Vietnam travel advice

Vietnam travel advice


Tips from our friends in Vietnam

Tips on finding the perfect beach


Kian Rackley, from our supplier Insider Journeys, shares his Vietnam travel advice:
“Nha Trang is the nearest thing Vietnam has to the Costa del Sol in terms of the amount of tourists that go there. But if you are looking for a bit more isolation while you’re there, take a boat cruises out to sea and explore some of the coastline that way, similar to the way you can in Thailand. It’s still the hub of much of Vietnam’s fishing industry as well. People still go out in the same boats as they have for 500 years – they’re almost like small bathtubs! People still do fish that way, and all the other boats are colourfully painted and moored up in the harbour around Nha Trang so that’s a lovely thing to see.”

Street vendor tips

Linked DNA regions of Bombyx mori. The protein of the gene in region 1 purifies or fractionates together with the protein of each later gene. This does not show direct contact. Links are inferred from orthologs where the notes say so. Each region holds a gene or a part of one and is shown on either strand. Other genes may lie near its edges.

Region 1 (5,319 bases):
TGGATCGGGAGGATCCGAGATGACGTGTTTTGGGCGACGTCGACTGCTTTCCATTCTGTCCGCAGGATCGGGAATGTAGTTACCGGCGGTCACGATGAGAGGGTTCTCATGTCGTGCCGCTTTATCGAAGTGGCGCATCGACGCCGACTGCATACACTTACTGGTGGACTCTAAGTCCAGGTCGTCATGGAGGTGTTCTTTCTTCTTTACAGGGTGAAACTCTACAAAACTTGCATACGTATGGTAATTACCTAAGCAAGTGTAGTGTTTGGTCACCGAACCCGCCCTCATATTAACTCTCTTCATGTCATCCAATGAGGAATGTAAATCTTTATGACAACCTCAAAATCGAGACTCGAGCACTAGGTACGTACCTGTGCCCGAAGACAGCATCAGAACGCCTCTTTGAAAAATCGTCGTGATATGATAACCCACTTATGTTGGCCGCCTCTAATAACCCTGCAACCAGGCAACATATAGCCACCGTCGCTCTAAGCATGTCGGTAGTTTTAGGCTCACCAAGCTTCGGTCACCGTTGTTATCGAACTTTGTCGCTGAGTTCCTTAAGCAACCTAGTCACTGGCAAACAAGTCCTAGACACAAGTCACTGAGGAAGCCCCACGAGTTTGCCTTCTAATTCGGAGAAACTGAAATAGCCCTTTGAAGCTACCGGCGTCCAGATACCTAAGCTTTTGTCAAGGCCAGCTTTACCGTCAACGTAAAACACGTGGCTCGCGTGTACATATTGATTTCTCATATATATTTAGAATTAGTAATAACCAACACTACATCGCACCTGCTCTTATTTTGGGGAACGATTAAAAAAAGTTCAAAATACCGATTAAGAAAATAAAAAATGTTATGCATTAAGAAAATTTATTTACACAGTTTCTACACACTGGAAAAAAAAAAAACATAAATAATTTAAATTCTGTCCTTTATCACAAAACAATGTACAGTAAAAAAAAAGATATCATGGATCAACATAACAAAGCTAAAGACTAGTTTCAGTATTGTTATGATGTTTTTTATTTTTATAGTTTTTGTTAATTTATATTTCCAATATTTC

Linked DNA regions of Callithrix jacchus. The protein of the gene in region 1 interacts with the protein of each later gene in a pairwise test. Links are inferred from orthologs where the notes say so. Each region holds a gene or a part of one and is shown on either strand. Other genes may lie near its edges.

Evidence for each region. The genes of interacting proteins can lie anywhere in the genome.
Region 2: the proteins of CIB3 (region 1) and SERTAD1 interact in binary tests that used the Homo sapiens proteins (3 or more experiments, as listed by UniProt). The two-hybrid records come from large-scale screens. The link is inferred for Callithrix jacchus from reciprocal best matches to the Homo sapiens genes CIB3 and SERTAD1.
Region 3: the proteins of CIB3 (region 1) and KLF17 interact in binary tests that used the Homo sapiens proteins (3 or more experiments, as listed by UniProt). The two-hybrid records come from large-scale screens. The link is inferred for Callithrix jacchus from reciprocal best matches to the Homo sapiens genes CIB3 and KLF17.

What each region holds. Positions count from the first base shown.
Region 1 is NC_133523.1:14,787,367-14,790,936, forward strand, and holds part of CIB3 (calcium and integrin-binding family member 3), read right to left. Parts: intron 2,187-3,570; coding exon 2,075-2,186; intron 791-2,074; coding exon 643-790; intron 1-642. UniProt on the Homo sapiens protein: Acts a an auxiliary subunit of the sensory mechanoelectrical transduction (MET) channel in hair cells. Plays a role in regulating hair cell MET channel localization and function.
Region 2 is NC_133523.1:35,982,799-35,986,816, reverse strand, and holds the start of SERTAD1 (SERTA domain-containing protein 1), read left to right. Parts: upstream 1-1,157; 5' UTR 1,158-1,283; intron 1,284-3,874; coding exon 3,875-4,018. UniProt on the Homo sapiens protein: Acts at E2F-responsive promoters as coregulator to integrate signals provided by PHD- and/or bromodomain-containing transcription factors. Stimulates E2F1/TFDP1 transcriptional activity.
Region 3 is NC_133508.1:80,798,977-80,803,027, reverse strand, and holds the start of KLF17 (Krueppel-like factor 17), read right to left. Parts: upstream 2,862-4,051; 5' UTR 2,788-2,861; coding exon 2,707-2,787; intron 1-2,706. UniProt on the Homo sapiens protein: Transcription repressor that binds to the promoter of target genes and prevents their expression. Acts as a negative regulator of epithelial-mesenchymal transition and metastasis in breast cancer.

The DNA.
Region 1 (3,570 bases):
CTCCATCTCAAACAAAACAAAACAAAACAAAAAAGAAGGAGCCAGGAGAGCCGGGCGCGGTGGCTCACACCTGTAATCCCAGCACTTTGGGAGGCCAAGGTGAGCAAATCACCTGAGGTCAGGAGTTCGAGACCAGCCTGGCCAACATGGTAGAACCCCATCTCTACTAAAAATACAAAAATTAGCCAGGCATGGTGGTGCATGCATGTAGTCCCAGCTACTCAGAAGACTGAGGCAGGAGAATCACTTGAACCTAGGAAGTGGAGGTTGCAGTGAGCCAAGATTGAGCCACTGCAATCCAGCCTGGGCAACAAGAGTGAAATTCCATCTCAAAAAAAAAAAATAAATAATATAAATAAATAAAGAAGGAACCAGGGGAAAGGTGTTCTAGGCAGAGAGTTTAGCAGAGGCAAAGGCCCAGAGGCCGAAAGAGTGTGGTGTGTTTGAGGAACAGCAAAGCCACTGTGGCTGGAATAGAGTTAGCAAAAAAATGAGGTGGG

Vo Thi Bich Ha, from our supplier Haivenu, shares her Vietnam travel advice:
"Learn the different ways to deal with local people. With street vendors, you need to learn how to say no politely and happily – but firmly, so that they know that you are not a customer. However, people in rural areas are often very shy and genuine, so you act differently – show your appreciation, show your interest in their stories. You will get so much more out of it, and those are the visits that create long-lasting memories. They’re very special."

Tips for onward travel


Lesley Schofield, from our supplier All Points East, shares her Vietnam travel advice: